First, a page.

This is a big chunk of HTML code, but breaking it down, there’s only a few important things to note: first, this layout variable is a function! A body variable is passed in, intended to be included inside of a div right in the middle of the HTML snippet. In addition, we include the Bulmahttps://bulma.io) CSS frameworkhttps://bulma.io), for a bit of easy styling in our project, and a navigation bar, to tell users *what* this site is, with a link to submit new repositories.

To use our layout template, we’ll import it in templates/index.js, and wrap our HTML string with it:

// templates/index.js
const layout = require('./layout')

const template = () => {
  return layout(`

Hello, world!

`) } module.exports = template

With that, we can run wrangler preview again, to see our nicely rendered HTML page, with a bit of styling help from Bulma:

Storing and retrieving data with Workers KV

Most web applications aren’t very useful without some sort of data persistence. Workers KV is a key-value store built for use with Workers – think of it as a super-fast and globally distributed Redis. In our application, we’ll use KV to store all of the data for our application: each time a user submits a new repository, it will be stored in KV, and we’ll also generate a daily array of repositories to render on the home page.

A quick note: at the time of writing, usage of Workers KV requires a paid Workers plan. Read more in the “Pricing” section of the Workers docs here.

Inside of a Workers application, you can refer to a pre-defined KV namespace, which we’ll create inside of the Cloudflare UI, and bind to our application once it’s been deployed to the Workers application. In this tutorial, we’ll use a KV namespace called REPO_HUNT, and as part of the deployment process, we’ll make sure to attach it to our application, so that any references in the code to REPO_HUNT will correctly resolve to the KV namespace.

Before we hop into creating data inside of our namespace, let’s look at the basics of working with KV inside of your Workers application. Given a namespace (e.g. REPO_HUNT), we can set a key with a given value, using put:

const string = "Hello, world!"
REPO_HUNT.put("myString", string)

We can also retrieve the value for that key, by using async/await and waiting for the promise to resolve:

const getString = async () => {
  const string = await REPO_HUNT.get("myString")
  console.log(string) // "Hello, world!"
}

The API is super simple, which is great for web developers who want to start building applications with the Workers platform, without having to dive into relational databases or any kind of external data service. In our case, we’ll store the data for our application by saving:

  1. A repo object, stored at the key repos:$id, where $id is a generated UUID for a newly submitted repo.
  2. A day array, stored at the key $date (e.g. "6/24/2019"), containing a list of repo IDs, which indicate the submitted repos for that day.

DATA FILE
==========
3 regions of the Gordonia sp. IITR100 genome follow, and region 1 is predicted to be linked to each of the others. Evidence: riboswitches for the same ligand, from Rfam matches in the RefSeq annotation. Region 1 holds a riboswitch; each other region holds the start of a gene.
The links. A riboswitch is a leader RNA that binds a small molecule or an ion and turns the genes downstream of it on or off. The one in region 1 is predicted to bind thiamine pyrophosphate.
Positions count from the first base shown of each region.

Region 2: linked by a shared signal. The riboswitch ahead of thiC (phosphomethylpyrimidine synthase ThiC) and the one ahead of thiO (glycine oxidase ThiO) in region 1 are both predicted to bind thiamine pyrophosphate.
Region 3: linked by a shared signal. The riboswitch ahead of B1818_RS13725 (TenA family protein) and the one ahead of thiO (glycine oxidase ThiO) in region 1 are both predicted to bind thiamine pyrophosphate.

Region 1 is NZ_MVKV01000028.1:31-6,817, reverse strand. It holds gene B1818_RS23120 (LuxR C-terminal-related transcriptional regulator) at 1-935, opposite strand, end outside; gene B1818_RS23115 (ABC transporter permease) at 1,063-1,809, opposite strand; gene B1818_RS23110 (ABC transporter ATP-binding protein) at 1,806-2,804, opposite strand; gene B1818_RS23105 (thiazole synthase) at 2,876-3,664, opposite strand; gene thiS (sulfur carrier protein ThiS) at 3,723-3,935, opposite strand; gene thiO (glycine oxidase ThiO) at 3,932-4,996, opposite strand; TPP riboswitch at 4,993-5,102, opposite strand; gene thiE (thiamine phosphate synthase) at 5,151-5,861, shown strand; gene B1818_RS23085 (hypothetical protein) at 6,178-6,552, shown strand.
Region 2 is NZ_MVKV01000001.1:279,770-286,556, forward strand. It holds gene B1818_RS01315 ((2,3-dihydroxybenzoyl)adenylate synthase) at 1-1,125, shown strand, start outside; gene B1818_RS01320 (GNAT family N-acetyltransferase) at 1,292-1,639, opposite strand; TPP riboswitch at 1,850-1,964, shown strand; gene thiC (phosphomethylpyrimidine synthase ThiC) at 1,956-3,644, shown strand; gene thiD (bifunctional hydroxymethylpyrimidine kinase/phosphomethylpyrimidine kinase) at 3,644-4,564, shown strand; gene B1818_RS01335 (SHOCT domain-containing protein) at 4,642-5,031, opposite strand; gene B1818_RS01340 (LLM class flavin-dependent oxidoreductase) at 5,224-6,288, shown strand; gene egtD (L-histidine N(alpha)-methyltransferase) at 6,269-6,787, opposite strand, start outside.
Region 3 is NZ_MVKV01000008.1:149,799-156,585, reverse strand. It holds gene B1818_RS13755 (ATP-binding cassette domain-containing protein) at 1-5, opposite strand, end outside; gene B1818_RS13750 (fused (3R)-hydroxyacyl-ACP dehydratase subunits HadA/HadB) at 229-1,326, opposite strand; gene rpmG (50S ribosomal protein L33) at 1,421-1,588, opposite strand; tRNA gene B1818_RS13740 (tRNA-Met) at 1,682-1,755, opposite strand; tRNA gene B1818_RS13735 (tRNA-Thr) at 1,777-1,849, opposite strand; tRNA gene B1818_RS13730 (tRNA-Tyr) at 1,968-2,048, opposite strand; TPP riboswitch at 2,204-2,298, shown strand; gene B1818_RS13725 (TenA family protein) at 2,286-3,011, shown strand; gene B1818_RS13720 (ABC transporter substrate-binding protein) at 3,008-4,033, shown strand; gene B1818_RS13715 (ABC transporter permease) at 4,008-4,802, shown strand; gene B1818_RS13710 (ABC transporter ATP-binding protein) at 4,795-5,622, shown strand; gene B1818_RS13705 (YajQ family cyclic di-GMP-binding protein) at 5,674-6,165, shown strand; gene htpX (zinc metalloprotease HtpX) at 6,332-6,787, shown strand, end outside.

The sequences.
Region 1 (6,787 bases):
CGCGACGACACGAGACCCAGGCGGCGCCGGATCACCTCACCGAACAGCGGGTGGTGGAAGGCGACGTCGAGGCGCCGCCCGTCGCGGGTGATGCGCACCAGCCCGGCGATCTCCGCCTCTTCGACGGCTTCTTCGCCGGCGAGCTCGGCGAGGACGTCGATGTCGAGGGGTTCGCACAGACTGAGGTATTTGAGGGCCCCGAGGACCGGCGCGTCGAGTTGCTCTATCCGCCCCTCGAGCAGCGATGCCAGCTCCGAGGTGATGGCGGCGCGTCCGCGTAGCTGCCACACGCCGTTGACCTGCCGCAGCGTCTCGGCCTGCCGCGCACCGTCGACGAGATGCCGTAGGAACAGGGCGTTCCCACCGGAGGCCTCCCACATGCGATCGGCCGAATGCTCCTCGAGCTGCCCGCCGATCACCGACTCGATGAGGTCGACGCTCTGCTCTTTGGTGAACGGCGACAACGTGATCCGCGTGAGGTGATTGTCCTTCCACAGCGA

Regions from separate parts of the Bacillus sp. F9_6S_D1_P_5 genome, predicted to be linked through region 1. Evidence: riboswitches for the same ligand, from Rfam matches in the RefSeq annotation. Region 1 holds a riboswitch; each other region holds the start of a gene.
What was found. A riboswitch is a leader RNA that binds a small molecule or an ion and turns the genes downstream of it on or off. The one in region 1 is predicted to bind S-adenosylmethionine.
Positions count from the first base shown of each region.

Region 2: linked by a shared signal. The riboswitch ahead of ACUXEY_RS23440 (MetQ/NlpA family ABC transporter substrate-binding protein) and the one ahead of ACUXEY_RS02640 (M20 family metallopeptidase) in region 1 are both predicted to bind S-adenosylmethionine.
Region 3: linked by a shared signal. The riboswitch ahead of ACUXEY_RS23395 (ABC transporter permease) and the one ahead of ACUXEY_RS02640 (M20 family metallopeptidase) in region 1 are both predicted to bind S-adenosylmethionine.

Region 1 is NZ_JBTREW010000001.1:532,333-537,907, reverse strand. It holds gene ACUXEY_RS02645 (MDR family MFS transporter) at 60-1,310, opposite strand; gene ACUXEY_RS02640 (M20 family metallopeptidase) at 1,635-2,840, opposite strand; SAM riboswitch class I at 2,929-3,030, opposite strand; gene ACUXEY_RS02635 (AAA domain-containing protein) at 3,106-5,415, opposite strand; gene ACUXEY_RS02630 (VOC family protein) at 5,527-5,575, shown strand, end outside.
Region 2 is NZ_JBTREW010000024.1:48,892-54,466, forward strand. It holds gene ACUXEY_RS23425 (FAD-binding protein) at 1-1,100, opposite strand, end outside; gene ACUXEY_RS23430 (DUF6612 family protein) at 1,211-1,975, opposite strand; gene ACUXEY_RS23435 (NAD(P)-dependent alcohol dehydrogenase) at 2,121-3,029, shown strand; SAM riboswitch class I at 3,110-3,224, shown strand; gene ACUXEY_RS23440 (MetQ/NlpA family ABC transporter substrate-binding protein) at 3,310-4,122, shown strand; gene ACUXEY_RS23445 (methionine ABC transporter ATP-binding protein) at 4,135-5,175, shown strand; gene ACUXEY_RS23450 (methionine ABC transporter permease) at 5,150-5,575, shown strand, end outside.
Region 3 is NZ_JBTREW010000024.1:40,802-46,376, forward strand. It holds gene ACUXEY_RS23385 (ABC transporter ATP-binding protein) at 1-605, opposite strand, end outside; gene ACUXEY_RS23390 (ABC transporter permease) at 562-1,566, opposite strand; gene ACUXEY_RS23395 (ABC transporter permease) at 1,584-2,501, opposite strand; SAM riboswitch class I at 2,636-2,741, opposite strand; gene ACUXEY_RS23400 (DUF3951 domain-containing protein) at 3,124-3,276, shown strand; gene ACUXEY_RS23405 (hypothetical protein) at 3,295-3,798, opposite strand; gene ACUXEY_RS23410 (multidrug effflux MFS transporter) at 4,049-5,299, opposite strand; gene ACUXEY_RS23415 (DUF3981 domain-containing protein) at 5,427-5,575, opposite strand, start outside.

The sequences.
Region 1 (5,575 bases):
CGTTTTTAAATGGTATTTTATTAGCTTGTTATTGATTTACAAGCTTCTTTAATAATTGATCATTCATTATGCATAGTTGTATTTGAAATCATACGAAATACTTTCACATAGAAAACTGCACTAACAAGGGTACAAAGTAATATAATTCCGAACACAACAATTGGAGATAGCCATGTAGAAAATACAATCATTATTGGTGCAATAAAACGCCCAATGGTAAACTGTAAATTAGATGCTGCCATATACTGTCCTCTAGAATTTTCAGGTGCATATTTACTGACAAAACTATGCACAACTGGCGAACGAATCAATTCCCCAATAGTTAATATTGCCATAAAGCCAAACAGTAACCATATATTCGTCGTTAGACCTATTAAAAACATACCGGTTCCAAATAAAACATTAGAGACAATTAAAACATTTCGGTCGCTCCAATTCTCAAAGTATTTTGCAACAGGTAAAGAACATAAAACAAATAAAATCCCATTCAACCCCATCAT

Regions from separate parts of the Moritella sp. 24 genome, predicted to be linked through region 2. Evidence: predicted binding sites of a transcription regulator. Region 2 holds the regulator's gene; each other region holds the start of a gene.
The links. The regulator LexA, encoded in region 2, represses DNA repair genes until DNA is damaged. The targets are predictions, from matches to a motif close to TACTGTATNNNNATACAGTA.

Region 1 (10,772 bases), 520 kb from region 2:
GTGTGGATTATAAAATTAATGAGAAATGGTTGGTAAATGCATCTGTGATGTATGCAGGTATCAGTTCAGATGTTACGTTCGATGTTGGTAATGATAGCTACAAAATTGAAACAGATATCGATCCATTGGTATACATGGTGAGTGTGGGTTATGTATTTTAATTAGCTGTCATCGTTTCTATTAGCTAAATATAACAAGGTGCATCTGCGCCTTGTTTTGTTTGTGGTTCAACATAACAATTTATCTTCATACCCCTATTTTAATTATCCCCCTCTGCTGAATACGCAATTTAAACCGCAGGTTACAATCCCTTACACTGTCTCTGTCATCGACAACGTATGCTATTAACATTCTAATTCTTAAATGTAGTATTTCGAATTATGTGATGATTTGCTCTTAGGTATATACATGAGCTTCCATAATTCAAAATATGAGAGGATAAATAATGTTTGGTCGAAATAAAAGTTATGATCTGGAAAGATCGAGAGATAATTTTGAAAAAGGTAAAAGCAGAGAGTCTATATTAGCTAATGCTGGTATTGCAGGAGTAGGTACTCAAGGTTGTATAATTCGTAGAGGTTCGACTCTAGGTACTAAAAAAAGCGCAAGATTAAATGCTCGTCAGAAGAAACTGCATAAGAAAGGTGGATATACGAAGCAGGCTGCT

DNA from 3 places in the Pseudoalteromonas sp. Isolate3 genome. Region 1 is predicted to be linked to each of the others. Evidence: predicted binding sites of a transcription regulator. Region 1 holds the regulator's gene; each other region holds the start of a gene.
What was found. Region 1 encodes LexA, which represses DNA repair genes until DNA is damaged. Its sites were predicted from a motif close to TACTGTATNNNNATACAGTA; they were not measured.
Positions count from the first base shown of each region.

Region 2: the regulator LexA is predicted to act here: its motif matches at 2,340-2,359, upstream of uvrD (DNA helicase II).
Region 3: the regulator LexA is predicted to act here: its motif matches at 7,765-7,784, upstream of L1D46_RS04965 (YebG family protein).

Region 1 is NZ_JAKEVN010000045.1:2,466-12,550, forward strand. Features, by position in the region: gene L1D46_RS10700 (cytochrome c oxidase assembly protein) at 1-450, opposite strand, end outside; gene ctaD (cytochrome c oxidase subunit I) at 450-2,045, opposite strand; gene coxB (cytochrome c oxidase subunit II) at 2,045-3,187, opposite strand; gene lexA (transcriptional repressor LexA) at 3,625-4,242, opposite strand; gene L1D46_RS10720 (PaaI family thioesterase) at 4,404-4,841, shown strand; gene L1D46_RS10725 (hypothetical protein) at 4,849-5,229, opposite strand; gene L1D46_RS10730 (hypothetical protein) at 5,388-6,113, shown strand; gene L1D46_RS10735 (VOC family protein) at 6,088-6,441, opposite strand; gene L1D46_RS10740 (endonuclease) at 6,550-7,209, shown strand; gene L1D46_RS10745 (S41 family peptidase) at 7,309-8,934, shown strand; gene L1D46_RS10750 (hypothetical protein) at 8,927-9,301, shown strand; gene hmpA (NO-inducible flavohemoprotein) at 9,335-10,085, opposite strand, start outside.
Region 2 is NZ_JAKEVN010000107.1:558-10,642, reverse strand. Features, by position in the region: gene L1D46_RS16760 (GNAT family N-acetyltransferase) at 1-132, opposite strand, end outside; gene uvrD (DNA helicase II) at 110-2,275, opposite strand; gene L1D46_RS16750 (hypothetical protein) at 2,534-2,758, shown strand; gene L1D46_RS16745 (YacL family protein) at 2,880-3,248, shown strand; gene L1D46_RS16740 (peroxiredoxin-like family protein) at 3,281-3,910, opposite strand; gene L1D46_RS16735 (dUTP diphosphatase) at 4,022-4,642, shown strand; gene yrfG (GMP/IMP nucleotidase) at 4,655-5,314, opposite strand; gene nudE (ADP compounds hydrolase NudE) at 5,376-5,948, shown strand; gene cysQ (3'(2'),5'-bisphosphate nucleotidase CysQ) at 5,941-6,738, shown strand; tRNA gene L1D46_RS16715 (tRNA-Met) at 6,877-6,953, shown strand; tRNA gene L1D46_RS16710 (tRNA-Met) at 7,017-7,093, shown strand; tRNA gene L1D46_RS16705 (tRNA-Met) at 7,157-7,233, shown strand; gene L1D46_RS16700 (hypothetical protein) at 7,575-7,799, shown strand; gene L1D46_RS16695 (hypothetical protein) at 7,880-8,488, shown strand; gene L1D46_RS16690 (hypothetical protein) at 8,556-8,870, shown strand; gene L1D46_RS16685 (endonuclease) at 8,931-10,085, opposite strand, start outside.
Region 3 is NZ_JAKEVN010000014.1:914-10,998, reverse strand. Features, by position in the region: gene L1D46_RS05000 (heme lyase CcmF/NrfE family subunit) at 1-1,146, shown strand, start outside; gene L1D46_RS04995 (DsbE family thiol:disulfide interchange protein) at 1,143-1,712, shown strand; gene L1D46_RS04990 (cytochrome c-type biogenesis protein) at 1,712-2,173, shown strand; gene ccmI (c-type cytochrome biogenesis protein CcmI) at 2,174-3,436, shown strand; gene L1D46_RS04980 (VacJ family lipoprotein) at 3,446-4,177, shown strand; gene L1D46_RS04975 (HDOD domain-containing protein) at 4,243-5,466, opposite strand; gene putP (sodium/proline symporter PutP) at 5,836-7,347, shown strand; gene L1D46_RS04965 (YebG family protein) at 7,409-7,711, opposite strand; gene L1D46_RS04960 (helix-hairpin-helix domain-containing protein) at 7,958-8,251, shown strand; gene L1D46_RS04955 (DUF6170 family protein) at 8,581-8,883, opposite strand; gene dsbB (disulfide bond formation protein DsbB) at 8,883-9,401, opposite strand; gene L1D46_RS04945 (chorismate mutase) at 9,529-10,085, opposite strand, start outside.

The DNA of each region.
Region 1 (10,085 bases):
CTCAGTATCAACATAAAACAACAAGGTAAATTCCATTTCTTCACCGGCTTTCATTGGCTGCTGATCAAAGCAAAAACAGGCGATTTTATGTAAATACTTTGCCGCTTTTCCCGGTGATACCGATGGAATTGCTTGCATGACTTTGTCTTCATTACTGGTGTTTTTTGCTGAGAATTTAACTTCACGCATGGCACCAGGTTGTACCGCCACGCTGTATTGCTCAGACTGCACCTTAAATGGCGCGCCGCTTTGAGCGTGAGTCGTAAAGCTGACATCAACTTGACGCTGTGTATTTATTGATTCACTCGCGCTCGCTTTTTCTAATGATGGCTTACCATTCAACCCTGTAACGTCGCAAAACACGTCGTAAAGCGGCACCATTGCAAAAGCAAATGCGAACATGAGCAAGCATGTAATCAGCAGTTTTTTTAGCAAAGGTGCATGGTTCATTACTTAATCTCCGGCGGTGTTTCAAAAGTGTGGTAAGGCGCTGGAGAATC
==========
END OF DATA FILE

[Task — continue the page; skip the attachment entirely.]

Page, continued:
We’ll begin by implementing support for submitting repositories, and making our first writes to our KV namespace by saving the repository data in the object we specified above. Along the way, we’ll create a simple JavaScript class for interfacing with our store – we’ll make use of that class again, when we move on to rendering the homepage, where we’ll retrieve the repository data, build a UI, and finish our example application.

Allowing user-submitted data

No matter what the application is, it seems that web developers always end up having to write forms. In our case, we’ll build a simple form for users to submit repositories.

At the beginning of this tutorial, we set up index.js to handle incoming GET requests to the root route (`/). To support users adding new repositories, we’ll add another route, GET /post, which will render a form template to users. In index.js:

// index.js

// ...

const post = require('./handlers/post')

// ...

function handleRequest(request) {
  try {
    const r = new Router()
    r.get('/', index)
    r.get('/post', post)
    return r.route(request)
  } catch (err) {
    return new Response(err)
  }
}

In addition to a new route handler in index.js, we’ll also add handlers/post.js, a new function handler that will render an associated template as an HTML response to the user:

// handlers/post.js
const headers = { 'Content-Type': 'text/html' }
const template = require('../templates/post')

const handler = request => {
  try {
    return new Response(template(), { headers })
  } catch (err) {
    return new Response(err)
  }
}

module.exports = handler

The final piece of the puzzle is the HTML template itself – like our previous template example, we’ll re-use the layout template we’ve built, and wrap a simple three-field form with it, exporting the HTML string from templates/post.js:

// templates/post.js
const layout = require('./layout')